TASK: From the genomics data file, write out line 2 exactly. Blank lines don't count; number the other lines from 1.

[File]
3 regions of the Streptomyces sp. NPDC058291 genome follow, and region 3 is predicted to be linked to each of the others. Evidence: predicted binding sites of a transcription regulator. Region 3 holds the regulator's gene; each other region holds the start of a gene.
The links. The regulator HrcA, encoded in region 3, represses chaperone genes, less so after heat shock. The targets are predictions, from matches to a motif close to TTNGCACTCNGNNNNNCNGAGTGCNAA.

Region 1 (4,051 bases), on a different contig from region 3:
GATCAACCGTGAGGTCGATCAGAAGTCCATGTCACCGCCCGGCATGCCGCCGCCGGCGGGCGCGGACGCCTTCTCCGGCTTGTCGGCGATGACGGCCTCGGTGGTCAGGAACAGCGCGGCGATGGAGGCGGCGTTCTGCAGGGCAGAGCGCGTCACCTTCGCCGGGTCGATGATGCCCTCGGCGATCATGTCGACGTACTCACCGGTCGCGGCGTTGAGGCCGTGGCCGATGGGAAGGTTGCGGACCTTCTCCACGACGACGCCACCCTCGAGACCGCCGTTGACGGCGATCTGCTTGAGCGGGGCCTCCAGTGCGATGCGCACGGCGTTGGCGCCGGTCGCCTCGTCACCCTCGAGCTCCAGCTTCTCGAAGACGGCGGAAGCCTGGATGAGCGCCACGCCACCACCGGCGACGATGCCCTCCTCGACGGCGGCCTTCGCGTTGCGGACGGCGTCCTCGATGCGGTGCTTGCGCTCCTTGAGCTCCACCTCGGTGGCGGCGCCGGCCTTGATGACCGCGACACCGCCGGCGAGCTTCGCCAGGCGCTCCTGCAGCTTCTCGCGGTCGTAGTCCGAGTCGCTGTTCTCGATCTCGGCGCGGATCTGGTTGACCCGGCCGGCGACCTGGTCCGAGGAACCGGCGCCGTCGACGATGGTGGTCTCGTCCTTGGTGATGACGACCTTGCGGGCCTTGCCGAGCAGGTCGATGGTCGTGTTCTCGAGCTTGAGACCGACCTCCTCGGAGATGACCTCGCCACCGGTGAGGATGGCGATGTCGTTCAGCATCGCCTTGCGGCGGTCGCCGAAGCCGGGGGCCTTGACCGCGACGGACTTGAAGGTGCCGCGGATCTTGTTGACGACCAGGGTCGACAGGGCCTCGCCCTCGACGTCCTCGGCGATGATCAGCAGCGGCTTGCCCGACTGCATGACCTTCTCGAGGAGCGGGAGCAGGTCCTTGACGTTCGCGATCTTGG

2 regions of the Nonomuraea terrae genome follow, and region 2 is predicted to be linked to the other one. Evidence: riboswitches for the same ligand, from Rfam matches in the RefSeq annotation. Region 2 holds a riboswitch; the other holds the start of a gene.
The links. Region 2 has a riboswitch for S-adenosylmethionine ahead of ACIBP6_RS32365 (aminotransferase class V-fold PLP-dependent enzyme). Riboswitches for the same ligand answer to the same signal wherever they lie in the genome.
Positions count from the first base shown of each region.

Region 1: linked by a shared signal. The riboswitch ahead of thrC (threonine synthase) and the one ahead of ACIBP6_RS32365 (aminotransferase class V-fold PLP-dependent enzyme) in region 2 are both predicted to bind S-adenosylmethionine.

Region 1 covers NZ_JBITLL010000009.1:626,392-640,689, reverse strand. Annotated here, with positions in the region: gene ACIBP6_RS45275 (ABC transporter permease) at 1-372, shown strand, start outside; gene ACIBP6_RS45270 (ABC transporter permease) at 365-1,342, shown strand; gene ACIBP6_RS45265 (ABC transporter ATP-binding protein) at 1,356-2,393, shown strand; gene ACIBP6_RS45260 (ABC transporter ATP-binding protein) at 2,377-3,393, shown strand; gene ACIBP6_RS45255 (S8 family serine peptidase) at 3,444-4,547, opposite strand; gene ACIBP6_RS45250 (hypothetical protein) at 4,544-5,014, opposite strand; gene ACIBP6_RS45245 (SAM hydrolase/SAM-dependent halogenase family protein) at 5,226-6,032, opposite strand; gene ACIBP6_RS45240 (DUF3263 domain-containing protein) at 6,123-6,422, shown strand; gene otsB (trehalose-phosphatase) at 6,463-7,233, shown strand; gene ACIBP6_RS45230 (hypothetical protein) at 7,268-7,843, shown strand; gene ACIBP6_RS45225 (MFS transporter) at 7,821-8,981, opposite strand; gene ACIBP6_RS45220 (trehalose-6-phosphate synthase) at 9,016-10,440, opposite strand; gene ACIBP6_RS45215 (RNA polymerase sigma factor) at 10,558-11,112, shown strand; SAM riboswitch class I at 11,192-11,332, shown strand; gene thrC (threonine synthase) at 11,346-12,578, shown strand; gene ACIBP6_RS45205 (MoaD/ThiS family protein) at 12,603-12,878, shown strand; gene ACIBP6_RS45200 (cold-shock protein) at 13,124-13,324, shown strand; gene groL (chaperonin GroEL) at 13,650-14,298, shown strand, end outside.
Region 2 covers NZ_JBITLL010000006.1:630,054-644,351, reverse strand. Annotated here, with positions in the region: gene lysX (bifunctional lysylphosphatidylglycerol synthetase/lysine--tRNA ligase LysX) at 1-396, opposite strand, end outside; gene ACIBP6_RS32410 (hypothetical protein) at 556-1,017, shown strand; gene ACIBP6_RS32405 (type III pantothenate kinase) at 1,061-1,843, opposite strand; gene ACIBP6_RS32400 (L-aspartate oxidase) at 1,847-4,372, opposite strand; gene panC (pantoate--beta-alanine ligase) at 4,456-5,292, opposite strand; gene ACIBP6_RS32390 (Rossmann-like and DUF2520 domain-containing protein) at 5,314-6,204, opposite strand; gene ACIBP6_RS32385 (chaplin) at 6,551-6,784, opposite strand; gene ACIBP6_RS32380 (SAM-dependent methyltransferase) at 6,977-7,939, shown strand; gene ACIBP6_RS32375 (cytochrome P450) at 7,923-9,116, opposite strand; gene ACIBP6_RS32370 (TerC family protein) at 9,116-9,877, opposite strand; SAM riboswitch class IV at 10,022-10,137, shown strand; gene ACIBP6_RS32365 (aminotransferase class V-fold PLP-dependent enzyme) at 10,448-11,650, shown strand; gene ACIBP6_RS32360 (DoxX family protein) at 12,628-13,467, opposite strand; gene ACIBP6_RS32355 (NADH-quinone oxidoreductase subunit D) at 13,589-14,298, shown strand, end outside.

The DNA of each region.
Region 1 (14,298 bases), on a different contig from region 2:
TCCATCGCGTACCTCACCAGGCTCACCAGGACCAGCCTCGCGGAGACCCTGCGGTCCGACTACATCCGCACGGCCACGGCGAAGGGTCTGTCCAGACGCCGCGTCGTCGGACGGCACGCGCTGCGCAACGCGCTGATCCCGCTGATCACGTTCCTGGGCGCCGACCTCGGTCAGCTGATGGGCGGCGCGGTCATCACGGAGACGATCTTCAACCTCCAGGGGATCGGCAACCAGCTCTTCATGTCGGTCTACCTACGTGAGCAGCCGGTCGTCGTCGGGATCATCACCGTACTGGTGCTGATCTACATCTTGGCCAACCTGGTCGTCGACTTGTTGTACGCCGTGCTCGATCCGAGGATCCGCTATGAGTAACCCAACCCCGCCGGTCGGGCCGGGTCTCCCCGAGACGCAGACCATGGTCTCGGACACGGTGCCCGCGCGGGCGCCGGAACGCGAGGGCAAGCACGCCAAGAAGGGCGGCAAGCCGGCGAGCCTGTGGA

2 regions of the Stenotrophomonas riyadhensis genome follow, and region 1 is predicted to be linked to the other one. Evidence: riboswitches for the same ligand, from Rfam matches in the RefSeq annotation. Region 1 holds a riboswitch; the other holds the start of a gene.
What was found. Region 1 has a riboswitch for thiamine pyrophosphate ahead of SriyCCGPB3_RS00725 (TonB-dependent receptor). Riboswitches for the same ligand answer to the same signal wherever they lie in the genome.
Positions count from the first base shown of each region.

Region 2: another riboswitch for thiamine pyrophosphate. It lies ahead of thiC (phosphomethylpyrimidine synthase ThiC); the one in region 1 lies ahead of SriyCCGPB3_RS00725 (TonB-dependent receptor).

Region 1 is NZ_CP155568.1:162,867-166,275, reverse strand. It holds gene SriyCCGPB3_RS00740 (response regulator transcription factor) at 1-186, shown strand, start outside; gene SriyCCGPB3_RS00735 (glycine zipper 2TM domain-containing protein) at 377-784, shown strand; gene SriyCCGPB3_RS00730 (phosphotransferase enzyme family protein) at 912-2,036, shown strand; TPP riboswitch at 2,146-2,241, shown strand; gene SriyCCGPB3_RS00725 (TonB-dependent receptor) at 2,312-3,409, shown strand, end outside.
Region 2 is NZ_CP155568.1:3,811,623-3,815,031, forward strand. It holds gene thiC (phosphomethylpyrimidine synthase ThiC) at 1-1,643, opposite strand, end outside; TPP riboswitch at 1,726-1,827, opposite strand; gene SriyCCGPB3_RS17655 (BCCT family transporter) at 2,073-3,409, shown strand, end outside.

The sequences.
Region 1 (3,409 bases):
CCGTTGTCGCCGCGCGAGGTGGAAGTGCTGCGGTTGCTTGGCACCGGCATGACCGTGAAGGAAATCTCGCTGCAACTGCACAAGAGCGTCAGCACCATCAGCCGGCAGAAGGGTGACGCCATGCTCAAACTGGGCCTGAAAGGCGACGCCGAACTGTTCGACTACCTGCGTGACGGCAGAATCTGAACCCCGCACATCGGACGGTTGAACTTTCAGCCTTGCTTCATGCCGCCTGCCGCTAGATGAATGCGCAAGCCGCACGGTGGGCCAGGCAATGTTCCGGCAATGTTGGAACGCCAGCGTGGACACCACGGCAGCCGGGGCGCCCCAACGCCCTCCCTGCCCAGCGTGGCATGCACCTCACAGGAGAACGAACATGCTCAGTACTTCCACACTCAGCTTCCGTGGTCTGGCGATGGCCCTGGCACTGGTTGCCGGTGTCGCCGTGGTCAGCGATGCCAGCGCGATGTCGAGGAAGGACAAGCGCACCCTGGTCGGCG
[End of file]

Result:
The links. The regulator HrcA, encoded in region 3, represses chaperone genes, less so after heat shock. The targets are predictions, from matches to a motif close to TTNGCACTCNGNNNNNCNGAGTGCNAA.